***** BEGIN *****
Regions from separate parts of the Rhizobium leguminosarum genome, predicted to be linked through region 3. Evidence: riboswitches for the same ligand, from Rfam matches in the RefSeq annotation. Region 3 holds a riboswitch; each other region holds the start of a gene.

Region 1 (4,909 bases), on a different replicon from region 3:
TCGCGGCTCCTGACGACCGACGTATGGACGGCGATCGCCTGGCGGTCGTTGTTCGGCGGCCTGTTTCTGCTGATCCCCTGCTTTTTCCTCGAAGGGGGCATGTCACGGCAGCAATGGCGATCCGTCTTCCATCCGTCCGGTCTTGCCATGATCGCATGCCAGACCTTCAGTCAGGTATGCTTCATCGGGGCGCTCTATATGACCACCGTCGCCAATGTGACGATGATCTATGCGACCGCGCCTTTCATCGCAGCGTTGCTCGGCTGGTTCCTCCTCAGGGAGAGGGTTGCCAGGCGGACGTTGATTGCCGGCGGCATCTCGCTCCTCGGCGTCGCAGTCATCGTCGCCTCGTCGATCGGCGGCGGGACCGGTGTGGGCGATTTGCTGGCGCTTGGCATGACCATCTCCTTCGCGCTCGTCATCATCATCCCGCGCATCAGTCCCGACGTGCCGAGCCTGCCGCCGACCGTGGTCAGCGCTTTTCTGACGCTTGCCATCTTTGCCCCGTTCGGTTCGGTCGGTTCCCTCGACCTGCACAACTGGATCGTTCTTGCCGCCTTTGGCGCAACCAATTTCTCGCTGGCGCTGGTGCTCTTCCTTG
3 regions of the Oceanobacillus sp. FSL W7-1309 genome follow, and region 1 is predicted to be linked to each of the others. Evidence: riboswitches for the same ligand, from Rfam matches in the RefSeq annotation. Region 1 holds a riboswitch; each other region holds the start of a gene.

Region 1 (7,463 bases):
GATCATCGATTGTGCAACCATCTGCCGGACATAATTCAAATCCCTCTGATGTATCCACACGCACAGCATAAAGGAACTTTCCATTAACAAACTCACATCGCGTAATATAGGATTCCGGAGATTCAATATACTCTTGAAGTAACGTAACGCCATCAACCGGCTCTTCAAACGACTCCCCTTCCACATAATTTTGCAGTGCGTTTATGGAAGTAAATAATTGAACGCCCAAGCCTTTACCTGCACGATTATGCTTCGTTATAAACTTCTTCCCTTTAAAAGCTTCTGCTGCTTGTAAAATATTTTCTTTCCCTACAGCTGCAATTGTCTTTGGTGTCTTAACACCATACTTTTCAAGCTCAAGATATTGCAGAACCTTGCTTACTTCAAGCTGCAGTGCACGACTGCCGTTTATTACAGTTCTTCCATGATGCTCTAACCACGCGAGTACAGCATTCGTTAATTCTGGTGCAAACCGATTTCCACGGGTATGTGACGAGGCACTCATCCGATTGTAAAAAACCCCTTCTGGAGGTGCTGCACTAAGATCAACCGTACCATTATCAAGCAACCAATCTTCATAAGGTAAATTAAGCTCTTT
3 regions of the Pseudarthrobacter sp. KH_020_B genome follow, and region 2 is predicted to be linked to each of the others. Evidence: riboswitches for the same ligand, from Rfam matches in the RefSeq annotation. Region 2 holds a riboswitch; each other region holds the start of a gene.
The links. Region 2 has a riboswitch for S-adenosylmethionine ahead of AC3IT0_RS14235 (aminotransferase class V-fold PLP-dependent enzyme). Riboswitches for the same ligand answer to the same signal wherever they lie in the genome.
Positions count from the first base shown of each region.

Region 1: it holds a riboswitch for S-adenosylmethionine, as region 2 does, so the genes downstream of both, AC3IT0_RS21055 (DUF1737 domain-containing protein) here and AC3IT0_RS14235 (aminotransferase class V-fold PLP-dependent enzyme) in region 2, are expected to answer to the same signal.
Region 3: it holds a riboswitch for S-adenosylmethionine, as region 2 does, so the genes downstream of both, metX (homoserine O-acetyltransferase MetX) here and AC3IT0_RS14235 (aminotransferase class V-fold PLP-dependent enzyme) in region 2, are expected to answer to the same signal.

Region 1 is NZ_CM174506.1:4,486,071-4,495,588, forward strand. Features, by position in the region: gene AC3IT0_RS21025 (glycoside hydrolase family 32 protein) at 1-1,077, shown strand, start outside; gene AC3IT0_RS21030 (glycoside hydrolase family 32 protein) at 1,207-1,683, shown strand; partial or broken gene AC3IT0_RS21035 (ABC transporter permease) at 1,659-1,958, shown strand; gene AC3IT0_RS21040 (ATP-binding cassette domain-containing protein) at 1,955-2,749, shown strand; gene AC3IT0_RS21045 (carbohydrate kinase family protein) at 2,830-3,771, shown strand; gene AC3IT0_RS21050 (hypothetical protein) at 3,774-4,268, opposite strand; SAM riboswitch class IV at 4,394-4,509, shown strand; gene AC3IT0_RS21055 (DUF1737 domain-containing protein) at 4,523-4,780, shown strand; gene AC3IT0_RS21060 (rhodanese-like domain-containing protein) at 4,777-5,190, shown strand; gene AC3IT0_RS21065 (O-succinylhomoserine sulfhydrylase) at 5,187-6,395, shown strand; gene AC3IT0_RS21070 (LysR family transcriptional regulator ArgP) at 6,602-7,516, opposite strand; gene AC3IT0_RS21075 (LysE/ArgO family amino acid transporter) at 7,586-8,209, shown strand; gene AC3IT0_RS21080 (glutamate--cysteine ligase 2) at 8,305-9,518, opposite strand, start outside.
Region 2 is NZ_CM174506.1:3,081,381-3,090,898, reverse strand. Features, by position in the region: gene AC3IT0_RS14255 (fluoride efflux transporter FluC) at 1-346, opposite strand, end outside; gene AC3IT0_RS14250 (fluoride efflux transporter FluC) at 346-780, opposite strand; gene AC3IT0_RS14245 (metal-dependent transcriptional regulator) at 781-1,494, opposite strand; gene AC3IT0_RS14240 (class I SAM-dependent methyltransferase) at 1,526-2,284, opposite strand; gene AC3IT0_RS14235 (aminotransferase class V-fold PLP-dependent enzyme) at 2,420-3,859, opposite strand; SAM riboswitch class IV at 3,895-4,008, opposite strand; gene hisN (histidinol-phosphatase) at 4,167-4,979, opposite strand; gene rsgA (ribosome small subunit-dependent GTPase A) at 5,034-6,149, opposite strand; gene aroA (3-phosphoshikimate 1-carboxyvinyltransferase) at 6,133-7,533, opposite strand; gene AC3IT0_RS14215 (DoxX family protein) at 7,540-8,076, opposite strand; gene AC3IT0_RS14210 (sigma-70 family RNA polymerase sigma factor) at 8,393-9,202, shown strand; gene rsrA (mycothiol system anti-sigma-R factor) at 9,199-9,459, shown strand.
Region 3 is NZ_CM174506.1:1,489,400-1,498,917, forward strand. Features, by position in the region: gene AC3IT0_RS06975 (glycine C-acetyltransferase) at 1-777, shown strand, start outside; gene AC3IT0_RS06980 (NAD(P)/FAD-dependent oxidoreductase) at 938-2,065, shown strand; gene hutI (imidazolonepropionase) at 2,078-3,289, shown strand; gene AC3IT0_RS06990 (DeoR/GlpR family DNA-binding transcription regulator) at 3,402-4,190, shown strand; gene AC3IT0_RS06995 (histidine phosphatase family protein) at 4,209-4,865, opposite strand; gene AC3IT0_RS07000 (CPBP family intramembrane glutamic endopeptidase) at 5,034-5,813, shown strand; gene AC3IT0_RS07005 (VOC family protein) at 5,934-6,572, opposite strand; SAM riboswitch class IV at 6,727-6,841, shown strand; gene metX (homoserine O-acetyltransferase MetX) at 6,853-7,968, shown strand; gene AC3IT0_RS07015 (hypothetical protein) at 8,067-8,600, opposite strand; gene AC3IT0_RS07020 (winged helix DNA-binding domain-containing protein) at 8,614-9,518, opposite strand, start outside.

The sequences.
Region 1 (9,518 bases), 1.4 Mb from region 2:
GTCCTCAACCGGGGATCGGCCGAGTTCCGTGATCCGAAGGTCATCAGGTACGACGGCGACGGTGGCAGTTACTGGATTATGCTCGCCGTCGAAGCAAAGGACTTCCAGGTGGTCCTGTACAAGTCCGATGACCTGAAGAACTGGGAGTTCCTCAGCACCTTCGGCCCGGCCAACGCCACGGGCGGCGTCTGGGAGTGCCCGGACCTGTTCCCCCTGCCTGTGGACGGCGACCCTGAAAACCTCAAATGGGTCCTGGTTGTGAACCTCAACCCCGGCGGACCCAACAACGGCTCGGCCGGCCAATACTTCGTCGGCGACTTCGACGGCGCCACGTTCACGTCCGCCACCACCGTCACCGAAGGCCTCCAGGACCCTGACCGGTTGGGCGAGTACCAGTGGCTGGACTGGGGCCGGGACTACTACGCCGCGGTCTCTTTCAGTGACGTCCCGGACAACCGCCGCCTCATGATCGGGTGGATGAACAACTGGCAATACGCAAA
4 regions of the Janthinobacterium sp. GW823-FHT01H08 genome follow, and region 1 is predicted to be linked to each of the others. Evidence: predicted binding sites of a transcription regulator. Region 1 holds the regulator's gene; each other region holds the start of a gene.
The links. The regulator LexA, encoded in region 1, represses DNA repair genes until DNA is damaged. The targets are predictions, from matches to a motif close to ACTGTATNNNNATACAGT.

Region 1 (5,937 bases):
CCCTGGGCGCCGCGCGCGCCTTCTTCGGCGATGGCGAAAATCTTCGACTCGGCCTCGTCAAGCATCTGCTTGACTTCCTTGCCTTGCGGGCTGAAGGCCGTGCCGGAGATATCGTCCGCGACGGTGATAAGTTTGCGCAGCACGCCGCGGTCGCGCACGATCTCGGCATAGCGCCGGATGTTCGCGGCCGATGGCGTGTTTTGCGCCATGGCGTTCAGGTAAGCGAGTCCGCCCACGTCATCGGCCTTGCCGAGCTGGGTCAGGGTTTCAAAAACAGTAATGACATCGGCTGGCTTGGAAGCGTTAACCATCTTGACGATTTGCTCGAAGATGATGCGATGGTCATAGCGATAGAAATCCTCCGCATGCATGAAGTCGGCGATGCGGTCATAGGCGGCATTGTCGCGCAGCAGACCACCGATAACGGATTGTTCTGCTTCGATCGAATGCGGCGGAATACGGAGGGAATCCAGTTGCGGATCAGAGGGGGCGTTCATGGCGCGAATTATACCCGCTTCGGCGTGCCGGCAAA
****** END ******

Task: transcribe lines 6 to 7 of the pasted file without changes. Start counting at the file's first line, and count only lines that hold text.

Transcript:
GATCATCGATTGTGCAACCATCTGCCGGACATAATTCAAATCCCTCTGATGTATCCACACGCACAGCATAAAGGAACTTTCCATTAACAAACTCACATCGCGTAATATAGGATTCCGGAGATTCAATATACTCTTGAAGTAACGTAACGCCATCAACCGGCTCTTCAAACGACTCCCCTTCCACATAATTTTGCAGTGCGTTTATGGAAGTAAATAATTGAACGCCCAAGCCTTTACCTGCACGATTATGCTTCGTTATAAACTTCTTCCCTTTAAAAGCTTCTGCTGCTTGTAAAATATTTTCTTTCCCTACAGCTGCAATTGTCTTTGGTGTCTTAACACCATACTTTTCAAGCTCAAGATATTGCAGAACCTTGCTTACTTCAAGCTGCAGTGCACGACTGCCGTTTATTACAGTTCTTCCATGATGCTCTAACCACGCGAGTACAGCATTCGTTAATTCTGGTGCAAACCGATTTCCACGGGTATGTGACGAGGCACTCATCCGATTGTAAAAAACCCCTTCTGGAGGTGCTGCACTAAGATCAACCGTACCATTATCAAGCAACCAATCTTCATAAGGTAAATTAAGCTCTTT
3 regions of the Pseudarthrobacter sp. KH_020_B genome follow, and region 2 is predicted to be linked to each of the others. Evidence: riboswitches for the same ligand, from Rfam matches in the RefSeq annotation. Region 2 holds a riboswitch; each other region holds the start of a gene.